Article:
1. I’ve never completely bought into the Marlon-Byrd-reinvents-himself-in-Mexico narrative. More than any swing change, I think he did what many old guys do; sell out for pull power. Strikeout, fly ball, and pull rates all jumped…and as you’d expected, so did his power.

    But Tabata most certainly could use a little bit of that influence, whether it really is mechanical or simply approach-driven.

    • Judging on how stark Byrd’s change was I think it is reasonable that there was a seminal moment when he altered his approach/swing.

      Tabata just watched too much national baseball coverage and thought Jeter’s approach was the pinnacle of hitting.

      • I didn’t state that first sentence very well. Yeah, whatever happened definitely occurred in Mexico.

        I’m just not as convinced it was learning to hit the curveball or some life-altering swing change as much as it was simply selling out for pull power.

  2. I know its a popular stance right now to write off Tabata, but it wasn’t long ago when a lot of people had the same opinion of Josh Harrison. Tabata is still relatively young and I still think its going to click with him someday – and hopefully that isn’t after the Pirates give up on him. If he has changed some things in his swing, maybe the desired results will come for him. It certainly seemed to revive Byrd’s career – who has peaked well into his 30s. It would be a nice problem to have, if Tabata can become a viable option for the Pirates OF again. If Polanco struggles against lefties, maybe Tabata could platoon in RF -and spell Marte in LF at times?

    • I’m fine with Lambo getting that shot, if for no other reason than to have a lefty bat on the bench.

      The guy who I’d be watching closely is Corey Hart. I hope he has something left, certainly. But I’d rather have Sean Rodriguez be Pedro’s platoon partner than the Corey Hart who took the field last year, even when he was healthy. Hart becomes a literal anchor on the bench if his knees are shot.

      If Tabby can add even a bit of power to his game, he becomes an interesting bat real, real quick. Well above average contact rates over his career, to the point that even adding average power to his game turns him into a starting option. See 2013.

      • Many people forget the 2013 Tabby had I feel. Without him doing what he did the last 2 1/2 months, I’m not sure the Bucs make the postseason. He was also solid prior to that hand injury he suffered late in 2011. Basically, he just had an abysmal 2012 and a powerless 2014 (still hit .280). I agree with even average power he can be a starting OF, or at least a pretty good 4th OFer. I don’t feel confident in Hart either, but he will be on the team to start. Which makes it Tabby or Lambo, and I’d take Tabby.

  3. Tabata could win a spot on this team, they don’t have a right handed hitting 4th outfielder that he can’t beat out, unfortunately he is not on the 40man and left handed hitting Lambo is, even though Lambo still has 2 options, so beating out Lambo will have to be decisive, this might be a good ST battle.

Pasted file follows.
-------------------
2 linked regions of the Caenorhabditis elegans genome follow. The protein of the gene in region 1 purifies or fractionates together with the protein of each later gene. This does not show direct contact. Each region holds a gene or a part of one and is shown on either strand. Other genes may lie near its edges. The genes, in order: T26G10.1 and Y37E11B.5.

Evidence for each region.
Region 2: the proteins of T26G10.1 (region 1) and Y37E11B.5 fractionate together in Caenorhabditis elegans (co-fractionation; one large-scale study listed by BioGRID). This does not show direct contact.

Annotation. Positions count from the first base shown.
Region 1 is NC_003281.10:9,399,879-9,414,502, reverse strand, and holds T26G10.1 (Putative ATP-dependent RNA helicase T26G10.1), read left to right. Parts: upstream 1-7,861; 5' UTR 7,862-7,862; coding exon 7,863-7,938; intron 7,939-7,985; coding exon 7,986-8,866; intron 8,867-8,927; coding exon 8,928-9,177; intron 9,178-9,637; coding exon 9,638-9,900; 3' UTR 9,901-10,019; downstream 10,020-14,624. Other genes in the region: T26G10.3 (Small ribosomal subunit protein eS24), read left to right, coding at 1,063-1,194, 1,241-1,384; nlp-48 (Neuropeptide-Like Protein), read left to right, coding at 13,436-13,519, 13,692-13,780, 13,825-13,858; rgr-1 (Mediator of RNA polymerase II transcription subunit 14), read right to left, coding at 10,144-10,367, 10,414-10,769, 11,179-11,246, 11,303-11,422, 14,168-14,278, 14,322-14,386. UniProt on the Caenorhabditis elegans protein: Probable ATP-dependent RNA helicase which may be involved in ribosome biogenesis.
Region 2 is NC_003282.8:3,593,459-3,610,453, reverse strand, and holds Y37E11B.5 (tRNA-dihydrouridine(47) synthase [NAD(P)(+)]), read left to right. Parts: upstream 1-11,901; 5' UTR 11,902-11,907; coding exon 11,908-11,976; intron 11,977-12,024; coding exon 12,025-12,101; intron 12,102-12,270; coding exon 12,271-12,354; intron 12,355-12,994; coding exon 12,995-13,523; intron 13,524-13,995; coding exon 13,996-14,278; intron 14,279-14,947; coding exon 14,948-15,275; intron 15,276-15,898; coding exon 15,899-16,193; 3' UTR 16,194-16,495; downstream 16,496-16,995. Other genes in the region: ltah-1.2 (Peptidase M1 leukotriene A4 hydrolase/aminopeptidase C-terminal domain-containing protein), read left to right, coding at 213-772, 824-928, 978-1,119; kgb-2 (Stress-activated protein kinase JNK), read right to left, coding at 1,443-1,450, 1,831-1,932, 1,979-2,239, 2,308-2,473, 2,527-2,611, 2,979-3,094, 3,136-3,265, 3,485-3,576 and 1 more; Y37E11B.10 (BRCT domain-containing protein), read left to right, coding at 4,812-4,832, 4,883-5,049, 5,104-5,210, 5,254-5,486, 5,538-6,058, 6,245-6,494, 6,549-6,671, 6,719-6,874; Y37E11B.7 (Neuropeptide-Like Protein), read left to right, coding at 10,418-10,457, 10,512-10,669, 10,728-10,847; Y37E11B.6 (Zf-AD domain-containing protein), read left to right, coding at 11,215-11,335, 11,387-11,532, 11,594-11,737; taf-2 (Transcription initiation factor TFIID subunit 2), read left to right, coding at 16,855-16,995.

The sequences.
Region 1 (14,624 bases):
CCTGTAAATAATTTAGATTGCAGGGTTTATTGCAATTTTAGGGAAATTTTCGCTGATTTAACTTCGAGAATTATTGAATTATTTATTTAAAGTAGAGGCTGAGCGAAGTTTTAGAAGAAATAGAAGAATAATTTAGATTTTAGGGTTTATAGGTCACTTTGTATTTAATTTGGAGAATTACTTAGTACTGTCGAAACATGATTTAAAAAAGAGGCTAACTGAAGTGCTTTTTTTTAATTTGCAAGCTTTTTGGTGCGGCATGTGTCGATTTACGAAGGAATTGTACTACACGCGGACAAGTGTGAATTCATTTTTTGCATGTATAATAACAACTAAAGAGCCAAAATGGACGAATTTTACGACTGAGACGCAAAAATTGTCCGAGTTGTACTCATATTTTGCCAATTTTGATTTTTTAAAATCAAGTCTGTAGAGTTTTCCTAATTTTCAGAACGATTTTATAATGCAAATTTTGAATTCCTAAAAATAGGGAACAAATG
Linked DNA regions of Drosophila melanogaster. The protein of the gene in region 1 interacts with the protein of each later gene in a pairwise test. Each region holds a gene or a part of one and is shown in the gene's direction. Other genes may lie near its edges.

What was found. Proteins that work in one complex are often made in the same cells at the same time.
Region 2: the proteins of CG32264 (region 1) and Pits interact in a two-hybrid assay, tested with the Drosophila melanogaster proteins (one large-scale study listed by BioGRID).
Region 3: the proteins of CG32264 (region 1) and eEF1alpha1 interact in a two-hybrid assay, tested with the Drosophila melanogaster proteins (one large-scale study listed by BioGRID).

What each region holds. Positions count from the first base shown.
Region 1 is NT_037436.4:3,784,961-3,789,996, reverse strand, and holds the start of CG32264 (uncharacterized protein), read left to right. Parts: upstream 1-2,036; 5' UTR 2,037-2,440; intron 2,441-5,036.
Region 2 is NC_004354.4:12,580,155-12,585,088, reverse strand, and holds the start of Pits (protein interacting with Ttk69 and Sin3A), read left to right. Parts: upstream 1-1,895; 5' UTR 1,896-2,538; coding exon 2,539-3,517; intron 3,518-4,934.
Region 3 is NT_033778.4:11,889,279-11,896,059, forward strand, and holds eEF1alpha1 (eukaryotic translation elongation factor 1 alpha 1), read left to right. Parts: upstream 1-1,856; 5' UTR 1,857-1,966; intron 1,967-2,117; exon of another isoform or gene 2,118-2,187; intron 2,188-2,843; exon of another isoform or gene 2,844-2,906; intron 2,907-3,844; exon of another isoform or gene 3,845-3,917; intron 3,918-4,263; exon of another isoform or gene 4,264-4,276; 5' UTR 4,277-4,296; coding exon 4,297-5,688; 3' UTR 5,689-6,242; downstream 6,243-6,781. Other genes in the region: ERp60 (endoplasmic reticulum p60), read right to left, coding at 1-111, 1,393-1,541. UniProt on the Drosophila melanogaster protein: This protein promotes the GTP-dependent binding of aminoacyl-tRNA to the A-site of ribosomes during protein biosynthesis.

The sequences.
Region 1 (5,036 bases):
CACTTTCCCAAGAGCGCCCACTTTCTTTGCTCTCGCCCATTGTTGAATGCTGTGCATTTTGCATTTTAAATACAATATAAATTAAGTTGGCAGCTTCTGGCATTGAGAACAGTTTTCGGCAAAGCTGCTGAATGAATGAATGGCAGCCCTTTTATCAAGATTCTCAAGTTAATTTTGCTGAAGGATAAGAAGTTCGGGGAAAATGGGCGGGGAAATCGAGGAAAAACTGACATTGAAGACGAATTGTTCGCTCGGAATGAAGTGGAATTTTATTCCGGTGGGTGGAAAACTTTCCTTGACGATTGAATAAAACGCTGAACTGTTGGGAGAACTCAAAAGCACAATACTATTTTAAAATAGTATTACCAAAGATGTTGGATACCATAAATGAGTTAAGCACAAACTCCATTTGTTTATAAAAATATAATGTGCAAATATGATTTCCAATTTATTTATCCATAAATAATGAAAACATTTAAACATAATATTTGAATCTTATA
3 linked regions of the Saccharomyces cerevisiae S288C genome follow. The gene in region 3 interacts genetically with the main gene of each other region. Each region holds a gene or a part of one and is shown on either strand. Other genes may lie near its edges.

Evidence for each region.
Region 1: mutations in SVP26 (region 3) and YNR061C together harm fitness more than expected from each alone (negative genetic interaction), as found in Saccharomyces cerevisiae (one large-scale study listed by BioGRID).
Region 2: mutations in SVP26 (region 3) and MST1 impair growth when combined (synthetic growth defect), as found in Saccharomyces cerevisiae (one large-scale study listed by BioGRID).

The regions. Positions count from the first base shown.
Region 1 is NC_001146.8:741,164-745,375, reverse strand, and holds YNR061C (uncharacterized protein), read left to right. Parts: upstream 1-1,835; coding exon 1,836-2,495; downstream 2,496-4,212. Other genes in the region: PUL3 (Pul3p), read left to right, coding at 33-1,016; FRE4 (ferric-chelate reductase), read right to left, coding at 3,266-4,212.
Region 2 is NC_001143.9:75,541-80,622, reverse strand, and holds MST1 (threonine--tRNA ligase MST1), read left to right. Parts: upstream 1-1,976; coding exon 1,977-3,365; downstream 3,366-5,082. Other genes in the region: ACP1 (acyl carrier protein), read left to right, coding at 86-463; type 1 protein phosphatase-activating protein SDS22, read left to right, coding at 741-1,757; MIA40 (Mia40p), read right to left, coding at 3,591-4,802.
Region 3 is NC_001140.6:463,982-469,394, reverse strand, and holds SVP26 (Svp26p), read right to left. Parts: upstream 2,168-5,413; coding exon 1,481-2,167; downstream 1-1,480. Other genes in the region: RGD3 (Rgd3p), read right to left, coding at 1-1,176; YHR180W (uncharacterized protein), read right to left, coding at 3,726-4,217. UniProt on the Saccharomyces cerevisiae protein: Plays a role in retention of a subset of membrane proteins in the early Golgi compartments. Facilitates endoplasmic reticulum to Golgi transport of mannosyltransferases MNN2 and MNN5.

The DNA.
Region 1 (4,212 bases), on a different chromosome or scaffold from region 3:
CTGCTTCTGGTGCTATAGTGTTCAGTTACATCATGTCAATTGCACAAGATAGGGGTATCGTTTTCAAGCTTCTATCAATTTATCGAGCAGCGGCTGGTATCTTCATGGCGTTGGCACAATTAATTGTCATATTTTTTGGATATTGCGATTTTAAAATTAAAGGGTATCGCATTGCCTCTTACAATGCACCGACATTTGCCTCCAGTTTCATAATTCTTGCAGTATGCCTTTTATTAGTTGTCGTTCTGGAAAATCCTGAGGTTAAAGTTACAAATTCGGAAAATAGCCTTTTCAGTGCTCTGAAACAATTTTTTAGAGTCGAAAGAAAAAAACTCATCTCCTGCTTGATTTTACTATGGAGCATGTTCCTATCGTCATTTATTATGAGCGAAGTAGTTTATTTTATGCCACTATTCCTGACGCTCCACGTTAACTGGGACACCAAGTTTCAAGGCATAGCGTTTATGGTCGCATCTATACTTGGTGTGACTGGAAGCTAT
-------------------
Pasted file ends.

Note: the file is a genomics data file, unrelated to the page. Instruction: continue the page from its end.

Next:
4. I have always felt a little sorry for Jose. When the Bucs acquired him, he was married to a leech of a woman twice his age. He’s gotten out from that, and maybe he has gotten over the beaning too. Believe me, if he shows any in-game power in ST, there will be no trouble trading him at his salary. Look for Toronto or Arizona to be keeping an eye on him – both are a bit lacking in the OF right now. And there’s always the Phillies, who seem to be willing to pick up almost any former Bucco.

    • That whole woman thing was a mess and really even though he was “young” it kind of showed his immaturity. He also walked out on his team in the minors once. I think he has matured but he should have…he may be old enough to be Polanco’s dad.

    • Ha! I was thinking it. If I was a chemist and I made PEDs I would name them after famous roid users. It is just good marketing. The Cansecex, A-Roderol. or Sosatosterone, or even Ryan Braun’s Jewish Pride Kosher HGH. I’ll be here all week.

  5. His hitting is not the only problem. It’s also the chronic hamstrings and the inability to get to (or judge?) flyballs that drop in front of him.

    • You are right. It is surprising that he really isn’t more than fringe-average out there anymore. Maybe he is 35 years old!

  6. Intriguing that they guy who has essentially been sucking money out of the organization might get his act together. I remember the potential 15-15 guy they thought they had when they signed him to his contract. That beaning he took a few years ago hurt his head a heck of a lot more than physically…. but the baby-steps coming back have been frustrating. Would be nice if he could play himself into at least some trade bait with some value.

    • He really hasnt been sucking money out, or at very least he is sucking what amounts to a backup bench player. Which was the great part of that deal…that he could be sitting in AAA and not killing the team with his deal until at most his last few years. Him becoming a guy you can DFAd and get to AAA was actually great for the team, since it could use him as a week call up guy if an injury pops up.